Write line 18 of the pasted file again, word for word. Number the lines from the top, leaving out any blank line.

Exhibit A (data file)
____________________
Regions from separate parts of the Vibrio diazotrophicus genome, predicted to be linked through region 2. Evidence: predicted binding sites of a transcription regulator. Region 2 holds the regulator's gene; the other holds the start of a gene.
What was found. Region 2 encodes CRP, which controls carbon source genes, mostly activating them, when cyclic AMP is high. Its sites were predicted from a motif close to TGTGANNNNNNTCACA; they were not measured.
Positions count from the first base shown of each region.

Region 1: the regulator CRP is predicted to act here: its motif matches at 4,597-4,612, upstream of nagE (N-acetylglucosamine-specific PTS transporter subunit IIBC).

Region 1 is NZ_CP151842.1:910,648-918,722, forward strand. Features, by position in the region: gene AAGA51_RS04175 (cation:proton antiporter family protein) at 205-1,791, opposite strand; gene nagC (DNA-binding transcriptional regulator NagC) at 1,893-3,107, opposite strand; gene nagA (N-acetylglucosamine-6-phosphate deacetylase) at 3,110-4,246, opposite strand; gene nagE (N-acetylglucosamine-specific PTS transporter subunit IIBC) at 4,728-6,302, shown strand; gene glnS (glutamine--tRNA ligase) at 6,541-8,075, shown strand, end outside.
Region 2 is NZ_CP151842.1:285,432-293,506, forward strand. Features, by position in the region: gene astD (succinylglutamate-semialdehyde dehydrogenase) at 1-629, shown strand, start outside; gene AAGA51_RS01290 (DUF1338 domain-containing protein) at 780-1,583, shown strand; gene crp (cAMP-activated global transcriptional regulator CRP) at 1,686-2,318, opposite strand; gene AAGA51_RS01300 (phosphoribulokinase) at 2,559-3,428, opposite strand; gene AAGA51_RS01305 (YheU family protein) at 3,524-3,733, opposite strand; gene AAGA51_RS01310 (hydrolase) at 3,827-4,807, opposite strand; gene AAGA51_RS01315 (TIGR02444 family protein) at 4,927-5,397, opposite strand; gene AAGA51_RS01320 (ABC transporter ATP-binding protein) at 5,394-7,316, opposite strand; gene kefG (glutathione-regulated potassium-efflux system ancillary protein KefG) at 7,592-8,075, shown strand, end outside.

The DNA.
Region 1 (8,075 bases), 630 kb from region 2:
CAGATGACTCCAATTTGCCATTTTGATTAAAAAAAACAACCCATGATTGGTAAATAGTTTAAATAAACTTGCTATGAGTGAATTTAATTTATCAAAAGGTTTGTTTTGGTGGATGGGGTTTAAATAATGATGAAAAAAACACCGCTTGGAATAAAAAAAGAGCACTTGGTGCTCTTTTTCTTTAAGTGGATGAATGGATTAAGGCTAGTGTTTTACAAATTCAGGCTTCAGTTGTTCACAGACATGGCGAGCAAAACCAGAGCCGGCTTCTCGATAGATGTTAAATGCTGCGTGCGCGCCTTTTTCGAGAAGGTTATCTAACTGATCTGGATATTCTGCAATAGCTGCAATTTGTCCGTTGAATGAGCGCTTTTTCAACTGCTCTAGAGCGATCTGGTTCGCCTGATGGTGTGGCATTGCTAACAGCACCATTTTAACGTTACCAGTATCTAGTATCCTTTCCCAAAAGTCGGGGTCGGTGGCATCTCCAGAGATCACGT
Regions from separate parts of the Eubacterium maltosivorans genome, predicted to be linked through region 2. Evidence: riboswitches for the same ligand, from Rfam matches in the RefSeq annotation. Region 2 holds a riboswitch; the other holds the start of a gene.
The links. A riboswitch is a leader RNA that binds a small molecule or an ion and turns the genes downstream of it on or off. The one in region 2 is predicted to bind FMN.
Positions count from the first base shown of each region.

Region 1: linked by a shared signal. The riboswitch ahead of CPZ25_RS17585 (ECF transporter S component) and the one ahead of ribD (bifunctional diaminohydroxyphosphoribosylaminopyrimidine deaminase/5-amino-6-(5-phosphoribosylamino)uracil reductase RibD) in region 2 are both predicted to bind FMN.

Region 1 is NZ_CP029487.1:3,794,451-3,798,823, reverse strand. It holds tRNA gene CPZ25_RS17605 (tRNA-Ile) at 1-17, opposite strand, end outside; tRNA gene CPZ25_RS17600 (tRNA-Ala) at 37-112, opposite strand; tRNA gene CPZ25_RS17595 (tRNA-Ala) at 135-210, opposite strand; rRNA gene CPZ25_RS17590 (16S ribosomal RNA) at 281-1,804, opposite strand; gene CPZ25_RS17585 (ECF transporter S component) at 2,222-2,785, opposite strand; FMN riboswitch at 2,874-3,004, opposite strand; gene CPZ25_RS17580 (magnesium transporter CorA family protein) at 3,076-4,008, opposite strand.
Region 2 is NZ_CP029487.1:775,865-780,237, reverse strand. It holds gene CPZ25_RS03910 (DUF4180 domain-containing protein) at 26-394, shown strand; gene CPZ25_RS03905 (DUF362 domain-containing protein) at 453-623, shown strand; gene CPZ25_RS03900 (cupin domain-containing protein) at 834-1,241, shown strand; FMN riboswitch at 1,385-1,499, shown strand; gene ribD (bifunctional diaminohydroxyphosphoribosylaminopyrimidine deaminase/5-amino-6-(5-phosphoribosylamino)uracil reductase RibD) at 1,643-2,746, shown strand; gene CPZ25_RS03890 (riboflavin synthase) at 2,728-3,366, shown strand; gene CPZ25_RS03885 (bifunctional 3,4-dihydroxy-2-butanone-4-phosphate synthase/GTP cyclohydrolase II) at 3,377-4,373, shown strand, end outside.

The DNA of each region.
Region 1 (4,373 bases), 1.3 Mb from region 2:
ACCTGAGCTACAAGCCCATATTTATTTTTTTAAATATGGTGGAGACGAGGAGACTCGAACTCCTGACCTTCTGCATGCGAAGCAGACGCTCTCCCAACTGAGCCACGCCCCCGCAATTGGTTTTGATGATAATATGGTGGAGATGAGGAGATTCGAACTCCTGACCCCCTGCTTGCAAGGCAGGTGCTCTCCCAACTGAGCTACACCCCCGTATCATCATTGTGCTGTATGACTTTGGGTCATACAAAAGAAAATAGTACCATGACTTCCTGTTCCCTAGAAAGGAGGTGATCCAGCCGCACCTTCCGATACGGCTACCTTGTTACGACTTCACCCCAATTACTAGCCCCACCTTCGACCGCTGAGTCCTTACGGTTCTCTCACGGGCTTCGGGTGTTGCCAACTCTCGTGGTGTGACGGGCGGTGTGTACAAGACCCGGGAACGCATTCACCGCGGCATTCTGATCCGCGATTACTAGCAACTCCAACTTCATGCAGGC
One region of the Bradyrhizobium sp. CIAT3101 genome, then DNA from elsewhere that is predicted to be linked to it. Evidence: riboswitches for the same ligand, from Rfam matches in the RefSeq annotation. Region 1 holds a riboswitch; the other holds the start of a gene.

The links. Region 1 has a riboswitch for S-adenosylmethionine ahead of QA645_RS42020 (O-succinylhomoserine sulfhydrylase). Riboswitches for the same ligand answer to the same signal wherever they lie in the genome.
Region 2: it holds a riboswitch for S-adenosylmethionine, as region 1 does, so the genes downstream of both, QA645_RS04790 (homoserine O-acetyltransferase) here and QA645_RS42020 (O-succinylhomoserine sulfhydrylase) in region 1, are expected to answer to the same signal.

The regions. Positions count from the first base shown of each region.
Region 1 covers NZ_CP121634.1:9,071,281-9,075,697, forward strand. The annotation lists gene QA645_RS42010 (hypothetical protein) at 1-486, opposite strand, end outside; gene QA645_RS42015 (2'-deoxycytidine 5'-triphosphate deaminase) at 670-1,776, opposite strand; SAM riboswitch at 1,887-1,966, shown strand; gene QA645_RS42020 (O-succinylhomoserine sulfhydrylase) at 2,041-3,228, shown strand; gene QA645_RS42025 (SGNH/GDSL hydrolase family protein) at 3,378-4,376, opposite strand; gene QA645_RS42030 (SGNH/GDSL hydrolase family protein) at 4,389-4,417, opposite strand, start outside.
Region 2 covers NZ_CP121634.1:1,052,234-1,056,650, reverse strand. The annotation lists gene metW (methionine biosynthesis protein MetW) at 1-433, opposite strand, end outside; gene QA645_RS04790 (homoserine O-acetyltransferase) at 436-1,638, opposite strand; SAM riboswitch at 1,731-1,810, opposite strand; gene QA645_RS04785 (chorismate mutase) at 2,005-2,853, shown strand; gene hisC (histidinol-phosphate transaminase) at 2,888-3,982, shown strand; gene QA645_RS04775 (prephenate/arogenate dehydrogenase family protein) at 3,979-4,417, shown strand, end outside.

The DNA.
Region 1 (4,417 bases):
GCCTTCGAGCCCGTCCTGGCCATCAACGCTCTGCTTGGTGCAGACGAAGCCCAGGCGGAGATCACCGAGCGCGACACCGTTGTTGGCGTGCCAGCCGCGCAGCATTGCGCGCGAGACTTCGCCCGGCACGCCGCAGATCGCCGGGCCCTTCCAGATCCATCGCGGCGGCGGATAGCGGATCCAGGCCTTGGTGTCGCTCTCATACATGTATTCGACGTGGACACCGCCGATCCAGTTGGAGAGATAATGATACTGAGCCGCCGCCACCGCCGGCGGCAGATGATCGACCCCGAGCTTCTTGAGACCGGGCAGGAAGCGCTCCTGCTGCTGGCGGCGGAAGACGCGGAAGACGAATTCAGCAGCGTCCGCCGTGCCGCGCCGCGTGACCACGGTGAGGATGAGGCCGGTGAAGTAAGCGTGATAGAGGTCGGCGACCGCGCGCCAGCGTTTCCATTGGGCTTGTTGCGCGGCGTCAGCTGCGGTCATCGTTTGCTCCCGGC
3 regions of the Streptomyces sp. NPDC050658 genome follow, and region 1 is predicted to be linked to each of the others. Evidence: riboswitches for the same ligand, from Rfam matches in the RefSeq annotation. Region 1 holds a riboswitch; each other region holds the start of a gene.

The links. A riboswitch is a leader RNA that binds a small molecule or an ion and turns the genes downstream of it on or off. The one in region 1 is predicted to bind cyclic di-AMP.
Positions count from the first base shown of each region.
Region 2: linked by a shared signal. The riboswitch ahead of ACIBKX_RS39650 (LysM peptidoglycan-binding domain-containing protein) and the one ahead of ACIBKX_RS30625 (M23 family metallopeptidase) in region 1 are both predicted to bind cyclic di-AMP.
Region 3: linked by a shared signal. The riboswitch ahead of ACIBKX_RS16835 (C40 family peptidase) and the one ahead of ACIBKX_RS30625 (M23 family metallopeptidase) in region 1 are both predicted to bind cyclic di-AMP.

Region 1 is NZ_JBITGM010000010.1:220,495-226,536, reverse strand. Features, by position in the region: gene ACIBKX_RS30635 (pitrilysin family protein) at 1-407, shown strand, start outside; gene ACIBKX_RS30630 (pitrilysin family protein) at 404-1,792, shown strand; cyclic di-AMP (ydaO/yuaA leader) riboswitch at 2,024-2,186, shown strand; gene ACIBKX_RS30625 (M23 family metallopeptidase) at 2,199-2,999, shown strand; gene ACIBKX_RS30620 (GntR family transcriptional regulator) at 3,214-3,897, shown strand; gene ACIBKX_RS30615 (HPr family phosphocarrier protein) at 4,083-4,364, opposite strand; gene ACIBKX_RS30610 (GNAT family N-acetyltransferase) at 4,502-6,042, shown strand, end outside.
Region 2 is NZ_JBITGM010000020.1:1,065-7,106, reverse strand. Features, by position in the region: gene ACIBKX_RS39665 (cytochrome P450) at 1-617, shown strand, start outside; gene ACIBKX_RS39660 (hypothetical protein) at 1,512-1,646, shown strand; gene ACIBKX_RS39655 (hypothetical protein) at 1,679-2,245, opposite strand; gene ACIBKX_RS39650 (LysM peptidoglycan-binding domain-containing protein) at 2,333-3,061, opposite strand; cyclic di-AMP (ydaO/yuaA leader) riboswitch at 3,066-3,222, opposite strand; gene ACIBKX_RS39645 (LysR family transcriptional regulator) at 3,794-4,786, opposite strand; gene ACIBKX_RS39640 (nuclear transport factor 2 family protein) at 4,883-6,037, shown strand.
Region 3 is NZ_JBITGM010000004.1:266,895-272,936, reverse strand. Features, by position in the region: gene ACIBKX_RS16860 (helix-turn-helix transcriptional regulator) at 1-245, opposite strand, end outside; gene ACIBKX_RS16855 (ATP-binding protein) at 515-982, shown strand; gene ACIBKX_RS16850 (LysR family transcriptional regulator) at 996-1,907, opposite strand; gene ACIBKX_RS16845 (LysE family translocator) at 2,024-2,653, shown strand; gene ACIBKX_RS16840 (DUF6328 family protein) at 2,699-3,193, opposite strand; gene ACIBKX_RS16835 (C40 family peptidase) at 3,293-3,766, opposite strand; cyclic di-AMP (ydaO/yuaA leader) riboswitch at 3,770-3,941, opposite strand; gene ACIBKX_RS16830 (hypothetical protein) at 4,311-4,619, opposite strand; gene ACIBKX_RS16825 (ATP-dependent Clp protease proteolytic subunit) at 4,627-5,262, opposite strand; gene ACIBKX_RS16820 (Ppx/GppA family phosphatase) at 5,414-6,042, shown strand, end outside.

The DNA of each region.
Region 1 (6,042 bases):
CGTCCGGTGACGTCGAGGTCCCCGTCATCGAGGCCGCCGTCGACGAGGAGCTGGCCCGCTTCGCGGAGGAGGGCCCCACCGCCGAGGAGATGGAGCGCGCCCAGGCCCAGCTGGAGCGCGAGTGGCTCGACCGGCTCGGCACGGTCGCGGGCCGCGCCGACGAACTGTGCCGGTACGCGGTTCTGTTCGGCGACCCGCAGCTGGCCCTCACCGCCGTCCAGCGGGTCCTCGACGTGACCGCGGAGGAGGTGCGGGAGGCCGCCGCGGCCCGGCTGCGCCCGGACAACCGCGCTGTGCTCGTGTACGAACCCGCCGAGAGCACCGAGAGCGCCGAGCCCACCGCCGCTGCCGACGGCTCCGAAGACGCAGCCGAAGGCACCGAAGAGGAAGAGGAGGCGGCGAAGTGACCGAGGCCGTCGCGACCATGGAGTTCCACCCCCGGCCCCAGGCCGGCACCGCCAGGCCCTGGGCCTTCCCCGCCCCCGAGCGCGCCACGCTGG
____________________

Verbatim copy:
ACCTGAGCTACAAGCCCATATTTATTTTTTTAAATATGGTGGAGACGAGGAGACTCGAACTCCTGACCTTCTGCATGCGAAGCAGACGCTCTCCCAACTGAGCCACGCCCCCGCAATTGGTTTTGATGATAATATGGTGGAGATGAGGAGATTCGAACTCCTGACCCCCTGCTTGCAAGGCAGGTGCTCTCCCAACTGAGCTACACCCCCGTATCATCATTGTGCTGTATGACTTTGGGTCATACAAAAGAAAATAGTACCATGACTTCCTGTTCCCTAGAAAGGAGGTGATCCAGCCGCACCTTCCGATACGGCTACCTTGTTACGACTTCACCCCAATTACTAGCCCCACCTTCGACCGCTGAGTCCTTACGGTTCTCTCACGGGCTTCGGGTGTTGCCAACTCTCGTGGTGTGACGGGCGGTGTGTACAAGACCCGGGAACGCATTCACCGCGGCATTCTGATCCGCGATTACTAGCAACTCCAACTTCATGCAGGC